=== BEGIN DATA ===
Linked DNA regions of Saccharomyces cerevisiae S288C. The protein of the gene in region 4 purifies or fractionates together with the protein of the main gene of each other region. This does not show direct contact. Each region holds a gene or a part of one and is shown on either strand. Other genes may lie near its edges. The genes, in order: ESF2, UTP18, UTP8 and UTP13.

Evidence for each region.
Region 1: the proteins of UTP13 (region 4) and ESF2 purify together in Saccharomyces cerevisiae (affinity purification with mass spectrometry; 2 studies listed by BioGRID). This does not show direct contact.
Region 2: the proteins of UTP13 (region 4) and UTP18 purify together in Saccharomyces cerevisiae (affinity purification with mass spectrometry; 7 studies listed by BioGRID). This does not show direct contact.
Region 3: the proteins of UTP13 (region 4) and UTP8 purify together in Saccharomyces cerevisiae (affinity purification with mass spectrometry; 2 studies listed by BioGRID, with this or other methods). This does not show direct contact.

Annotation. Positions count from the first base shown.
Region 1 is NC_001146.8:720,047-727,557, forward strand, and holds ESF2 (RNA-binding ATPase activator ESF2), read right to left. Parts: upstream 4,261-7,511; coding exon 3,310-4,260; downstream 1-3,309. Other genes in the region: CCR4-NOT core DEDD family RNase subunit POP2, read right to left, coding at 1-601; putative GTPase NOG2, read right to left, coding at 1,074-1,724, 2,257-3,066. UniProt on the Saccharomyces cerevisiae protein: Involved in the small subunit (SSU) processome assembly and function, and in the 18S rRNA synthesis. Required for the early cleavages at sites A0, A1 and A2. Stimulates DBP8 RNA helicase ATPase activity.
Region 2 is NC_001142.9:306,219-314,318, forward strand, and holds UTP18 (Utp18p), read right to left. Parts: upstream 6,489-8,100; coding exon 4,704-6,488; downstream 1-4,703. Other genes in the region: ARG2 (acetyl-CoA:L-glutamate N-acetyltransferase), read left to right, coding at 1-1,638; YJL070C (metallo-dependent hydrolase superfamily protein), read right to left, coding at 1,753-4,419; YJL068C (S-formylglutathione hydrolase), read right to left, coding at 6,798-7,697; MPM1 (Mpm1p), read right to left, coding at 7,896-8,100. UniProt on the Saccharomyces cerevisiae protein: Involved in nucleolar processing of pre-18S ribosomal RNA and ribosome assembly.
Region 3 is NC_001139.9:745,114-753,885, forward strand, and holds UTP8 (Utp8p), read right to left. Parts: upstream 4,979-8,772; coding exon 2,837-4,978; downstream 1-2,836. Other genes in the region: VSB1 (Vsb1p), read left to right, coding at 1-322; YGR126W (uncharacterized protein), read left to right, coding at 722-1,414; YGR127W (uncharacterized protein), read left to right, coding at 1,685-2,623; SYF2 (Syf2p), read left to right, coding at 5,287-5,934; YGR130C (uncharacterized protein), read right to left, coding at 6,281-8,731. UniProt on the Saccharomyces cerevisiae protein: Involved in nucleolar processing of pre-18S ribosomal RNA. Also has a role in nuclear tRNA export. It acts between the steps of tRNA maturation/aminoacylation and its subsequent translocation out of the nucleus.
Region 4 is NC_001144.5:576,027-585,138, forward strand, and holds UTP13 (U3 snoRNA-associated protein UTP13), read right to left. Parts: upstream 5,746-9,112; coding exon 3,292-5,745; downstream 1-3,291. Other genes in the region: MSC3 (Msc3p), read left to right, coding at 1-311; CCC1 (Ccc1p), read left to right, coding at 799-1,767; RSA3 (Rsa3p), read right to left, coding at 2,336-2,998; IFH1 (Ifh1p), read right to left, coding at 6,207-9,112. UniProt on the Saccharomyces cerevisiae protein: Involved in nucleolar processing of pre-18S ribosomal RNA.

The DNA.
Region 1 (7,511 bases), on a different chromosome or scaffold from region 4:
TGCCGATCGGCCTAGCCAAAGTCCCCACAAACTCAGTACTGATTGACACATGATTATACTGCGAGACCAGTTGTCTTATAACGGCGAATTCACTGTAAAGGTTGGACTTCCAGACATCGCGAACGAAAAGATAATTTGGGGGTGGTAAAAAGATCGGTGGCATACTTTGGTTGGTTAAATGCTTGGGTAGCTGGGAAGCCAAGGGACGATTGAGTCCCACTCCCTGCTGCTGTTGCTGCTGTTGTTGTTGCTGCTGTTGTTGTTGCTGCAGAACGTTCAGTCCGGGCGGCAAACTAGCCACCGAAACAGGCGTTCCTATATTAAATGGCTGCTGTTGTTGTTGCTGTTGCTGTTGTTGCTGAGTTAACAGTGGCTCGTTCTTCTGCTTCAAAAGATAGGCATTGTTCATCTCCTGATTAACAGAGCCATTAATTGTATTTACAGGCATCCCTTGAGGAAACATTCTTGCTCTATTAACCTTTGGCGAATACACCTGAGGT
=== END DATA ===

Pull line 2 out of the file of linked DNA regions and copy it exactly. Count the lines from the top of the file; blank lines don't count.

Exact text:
Evidence for each region.